“I can’t stress this enough, on how difficult, how painful it was to make this decision. My heart just breaks for these folks. And I understand what this decision means to each and every one of you,” Ford, whose family owns a label business, said at a press conference.
“And I can tell you, I didn’t sleep last night. Believe me, this weighs heavy on me, for making this decision. I know what this will do to businesses who are already struggling.”
The new restrictions mean an end to indoor dining at restaurants and bars in Toronto, Peel Region and Ottawa for at least the next 28 days. Gyms, movie theatres and casinos in those regions also have to close. Ontario reported a record new 939 COVID-19 cases Friday.
These temporary measures will help, but every one of us right now, we need to rally around these small businesses.Doug Ford
Ford spoke directly to business owners at the press conference, saying he will “continue to fight” for them.
“I’ll do everything in my power to support you, and we’ll never forget the sacrifices you’re making,” he said.
The provincial and federal governments announced new business measures Friday.
Ontario announced it will make available $300 million to help affected businesses with fixed and overhead costs like property taxes and hydro bills.
Meanwhile, the federal government announced the Canada Emergency Rent Subsidy, to provide direct support to businesses that have lost revenue. It also extended the Canada Emergency Wage Subsidy until June 2021.
WATCH: Ontario could hit 1,000 daily COVID-19 cases in weeks. Story continues below.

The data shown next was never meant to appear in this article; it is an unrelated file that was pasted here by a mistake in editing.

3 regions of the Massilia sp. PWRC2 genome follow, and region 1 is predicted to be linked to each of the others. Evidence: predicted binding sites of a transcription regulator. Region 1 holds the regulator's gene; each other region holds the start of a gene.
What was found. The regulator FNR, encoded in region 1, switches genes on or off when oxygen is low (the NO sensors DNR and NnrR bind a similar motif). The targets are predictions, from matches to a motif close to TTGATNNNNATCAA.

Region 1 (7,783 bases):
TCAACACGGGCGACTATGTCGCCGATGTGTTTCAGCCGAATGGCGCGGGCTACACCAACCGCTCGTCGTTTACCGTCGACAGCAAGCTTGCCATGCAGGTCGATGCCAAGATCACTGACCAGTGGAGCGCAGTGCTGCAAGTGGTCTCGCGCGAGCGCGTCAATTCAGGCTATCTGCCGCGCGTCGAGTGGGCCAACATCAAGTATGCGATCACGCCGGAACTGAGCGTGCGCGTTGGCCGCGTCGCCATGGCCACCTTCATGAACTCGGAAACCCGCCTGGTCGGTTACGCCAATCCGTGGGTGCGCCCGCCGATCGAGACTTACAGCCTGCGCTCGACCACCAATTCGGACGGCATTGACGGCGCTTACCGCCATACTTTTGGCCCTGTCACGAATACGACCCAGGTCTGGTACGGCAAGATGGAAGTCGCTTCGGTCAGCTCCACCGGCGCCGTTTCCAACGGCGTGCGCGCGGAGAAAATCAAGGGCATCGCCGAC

“These temporary measures will help, but every one of us right now, we need to rally around these small businesses,” Ford said. “Please support them as much as possible. Please order take out.”
Ford said earlier this week he wanted to “exhaust every single avenue” before making the decision to close restaurants and bars. That decision, he said at the time, would “ruin thousands and thousands of people’s livelihoods.”
The new restrictions were “the single toughest decision I’ve made since I’ve taken office, bar none,” he said Friday.
The premier, who is known for being reachable by his personal phone, said he has been getting calls “all night” from business owners asking for help.
“So that hits you in the heart, believe me,” he said. “Trying to help these people that work day in and day out, work 18 hours, and they’re holding on and then I get this news and I’m the guy that has to make the decision? Talk about weighing on you.”
Last week, Dr. Eileen de Villa, Toronto’s chief medical officer of health, called for the province to stop indoor service at restaurants for four weeks. The Ontario Hospital Association has been calling since the end of September for the province to move COVID-19 hotspots back to Stage 2 so that hospitals don’t become overwhelmed with patients.
On Friday, Dr. Adalsteinn Brown, dean of the University of Toronto’s Dalla Lana School of Public Health said access to care would be limited under any scenario. It depends on the speed that the pandemic accelerates but it’s “a matter of weeks and days, not a matter of months” before hospitals are overwhelmed, he said.
Ontario Finance Minister Rod Phillips said that the public health measures announced today could be expanded at some point between now and when a vaccine is ready.
“This provincial government will be there, we’ll work with, whether it’s our municipal partners or our federal partners, to make sure that the businesses get the support that the premier asked for,” he said.